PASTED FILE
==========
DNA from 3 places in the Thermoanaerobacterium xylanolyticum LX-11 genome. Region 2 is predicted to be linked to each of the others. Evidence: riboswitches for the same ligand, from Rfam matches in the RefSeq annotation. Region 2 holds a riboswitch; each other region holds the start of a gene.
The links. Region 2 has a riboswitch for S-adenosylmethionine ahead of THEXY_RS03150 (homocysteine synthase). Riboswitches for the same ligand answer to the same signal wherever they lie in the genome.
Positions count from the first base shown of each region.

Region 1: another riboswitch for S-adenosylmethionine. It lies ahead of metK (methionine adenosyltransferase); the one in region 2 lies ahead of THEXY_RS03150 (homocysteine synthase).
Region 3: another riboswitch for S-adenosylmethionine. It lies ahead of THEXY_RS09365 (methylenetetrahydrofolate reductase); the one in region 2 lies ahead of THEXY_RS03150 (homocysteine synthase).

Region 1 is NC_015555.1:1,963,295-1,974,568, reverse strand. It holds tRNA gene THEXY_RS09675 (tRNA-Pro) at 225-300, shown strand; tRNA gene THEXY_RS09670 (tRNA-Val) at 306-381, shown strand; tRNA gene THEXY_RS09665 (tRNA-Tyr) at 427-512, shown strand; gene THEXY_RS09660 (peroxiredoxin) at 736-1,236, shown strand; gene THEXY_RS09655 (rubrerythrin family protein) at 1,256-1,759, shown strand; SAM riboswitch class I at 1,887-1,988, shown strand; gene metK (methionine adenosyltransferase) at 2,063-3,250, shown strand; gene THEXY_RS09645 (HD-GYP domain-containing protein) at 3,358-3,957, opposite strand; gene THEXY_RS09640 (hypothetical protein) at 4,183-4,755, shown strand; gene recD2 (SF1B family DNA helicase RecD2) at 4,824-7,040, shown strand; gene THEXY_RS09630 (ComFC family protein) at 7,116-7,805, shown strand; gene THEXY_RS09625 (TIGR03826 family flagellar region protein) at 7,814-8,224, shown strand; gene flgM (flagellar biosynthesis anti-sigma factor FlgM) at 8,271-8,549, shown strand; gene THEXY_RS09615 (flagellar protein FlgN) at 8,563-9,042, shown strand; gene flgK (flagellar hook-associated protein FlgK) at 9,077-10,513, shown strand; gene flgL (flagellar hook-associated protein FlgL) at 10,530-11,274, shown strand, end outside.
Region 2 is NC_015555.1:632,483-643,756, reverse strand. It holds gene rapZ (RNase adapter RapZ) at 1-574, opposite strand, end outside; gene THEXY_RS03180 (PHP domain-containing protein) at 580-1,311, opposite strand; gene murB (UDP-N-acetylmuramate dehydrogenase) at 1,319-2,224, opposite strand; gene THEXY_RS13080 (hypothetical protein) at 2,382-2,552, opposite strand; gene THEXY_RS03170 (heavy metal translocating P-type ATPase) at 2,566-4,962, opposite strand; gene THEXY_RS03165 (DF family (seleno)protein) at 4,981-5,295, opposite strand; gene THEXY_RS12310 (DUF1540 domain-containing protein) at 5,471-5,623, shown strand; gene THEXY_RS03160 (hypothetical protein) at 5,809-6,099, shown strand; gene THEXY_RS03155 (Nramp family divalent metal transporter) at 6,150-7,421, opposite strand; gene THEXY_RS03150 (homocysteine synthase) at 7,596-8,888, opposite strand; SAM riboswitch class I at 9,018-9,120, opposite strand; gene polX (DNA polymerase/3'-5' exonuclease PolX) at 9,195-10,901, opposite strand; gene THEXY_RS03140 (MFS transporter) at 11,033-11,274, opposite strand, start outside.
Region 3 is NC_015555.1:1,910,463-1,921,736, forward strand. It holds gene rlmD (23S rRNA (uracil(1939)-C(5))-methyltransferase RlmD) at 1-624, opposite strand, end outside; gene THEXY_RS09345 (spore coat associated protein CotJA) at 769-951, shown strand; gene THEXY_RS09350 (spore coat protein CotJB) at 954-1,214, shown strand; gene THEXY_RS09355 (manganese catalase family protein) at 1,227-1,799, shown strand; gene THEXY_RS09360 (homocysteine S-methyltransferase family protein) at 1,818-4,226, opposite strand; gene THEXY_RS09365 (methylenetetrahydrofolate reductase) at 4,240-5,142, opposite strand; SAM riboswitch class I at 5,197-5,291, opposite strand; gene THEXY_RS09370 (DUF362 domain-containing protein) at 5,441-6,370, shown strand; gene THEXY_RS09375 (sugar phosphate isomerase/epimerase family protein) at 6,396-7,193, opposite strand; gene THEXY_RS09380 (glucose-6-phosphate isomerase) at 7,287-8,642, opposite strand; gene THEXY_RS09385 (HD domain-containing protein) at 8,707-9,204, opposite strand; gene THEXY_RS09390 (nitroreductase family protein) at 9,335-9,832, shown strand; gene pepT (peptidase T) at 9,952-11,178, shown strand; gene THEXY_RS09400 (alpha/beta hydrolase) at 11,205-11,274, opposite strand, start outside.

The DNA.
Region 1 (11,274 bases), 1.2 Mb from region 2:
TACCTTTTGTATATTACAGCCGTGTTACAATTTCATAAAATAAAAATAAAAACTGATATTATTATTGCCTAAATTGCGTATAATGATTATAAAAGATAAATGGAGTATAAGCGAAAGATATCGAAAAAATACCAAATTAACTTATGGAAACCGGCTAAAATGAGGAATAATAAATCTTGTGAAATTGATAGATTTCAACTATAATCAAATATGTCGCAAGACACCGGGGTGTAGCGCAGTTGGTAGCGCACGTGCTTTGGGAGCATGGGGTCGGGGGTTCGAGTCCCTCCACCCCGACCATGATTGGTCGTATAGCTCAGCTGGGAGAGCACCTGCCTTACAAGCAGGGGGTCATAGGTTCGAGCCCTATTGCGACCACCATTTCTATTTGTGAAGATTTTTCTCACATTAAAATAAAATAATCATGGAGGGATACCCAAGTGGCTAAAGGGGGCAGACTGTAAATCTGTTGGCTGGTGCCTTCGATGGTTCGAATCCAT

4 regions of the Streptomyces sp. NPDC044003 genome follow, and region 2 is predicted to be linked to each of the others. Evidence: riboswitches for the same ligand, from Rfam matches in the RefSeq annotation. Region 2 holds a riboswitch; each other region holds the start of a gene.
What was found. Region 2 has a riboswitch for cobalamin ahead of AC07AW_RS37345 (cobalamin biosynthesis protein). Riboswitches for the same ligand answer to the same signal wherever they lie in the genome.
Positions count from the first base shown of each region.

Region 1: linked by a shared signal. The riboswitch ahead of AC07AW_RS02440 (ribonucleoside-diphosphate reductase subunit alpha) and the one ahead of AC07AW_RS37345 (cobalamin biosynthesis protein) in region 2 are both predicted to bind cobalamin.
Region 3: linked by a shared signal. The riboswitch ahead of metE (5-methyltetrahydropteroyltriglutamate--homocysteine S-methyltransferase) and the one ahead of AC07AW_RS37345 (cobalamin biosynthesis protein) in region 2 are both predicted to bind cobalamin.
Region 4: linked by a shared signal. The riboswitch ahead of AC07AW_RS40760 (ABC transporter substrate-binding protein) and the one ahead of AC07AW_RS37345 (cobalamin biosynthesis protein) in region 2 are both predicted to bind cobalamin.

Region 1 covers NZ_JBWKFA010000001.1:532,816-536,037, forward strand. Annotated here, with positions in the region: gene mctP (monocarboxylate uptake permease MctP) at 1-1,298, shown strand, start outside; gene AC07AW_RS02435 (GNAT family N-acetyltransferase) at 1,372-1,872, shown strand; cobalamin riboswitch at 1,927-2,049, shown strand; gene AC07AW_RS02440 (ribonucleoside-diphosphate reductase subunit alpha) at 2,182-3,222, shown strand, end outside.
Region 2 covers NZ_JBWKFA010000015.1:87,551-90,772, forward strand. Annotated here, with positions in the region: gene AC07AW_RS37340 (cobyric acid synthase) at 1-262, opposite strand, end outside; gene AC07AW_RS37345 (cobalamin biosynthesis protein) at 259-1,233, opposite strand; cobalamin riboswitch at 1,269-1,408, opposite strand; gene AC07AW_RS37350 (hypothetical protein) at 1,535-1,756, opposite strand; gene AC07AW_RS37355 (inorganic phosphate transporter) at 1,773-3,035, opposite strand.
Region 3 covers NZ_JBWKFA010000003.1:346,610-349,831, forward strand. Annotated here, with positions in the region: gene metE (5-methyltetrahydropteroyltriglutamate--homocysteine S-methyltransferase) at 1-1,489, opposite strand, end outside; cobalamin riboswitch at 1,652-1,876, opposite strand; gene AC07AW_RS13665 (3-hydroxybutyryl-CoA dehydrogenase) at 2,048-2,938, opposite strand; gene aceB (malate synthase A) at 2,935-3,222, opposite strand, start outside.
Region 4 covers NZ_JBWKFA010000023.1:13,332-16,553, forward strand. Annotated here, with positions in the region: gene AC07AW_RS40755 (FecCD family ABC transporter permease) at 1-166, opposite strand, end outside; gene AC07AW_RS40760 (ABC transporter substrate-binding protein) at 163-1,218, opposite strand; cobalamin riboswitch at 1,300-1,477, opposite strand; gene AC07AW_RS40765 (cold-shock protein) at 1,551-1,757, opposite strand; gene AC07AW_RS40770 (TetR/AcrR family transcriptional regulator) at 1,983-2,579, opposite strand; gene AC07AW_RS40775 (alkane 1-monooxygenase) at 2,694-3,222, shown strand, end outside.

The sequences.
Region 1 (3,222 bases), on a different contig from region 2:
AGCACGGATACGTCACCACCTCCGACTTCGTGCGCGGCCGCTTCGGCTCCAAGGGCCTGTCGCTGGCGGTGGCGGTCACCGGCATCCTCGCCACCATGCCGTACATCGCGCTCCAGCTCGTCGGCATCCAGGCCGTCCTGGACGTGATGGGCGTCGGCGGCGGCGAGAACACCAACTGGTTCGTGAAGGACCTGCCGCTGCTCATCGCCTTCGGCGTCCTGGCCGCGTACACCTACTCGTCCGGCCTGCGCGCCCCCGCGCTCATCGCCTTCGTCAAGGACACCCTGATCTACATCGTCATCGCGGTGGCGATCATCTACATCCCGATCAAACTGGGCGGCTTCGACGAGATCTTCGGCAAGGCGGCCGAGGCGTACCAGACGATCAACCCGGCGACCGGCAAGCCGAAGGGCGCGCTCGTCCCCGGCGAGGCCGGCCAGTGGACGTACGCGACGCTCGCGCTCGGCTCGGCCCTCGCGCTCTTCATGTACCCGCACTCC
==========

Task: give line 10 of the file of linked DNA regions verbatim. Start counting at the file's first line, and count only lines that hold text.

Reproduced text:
Region 1 (11,274 bases), 1.2 Mb from region 2: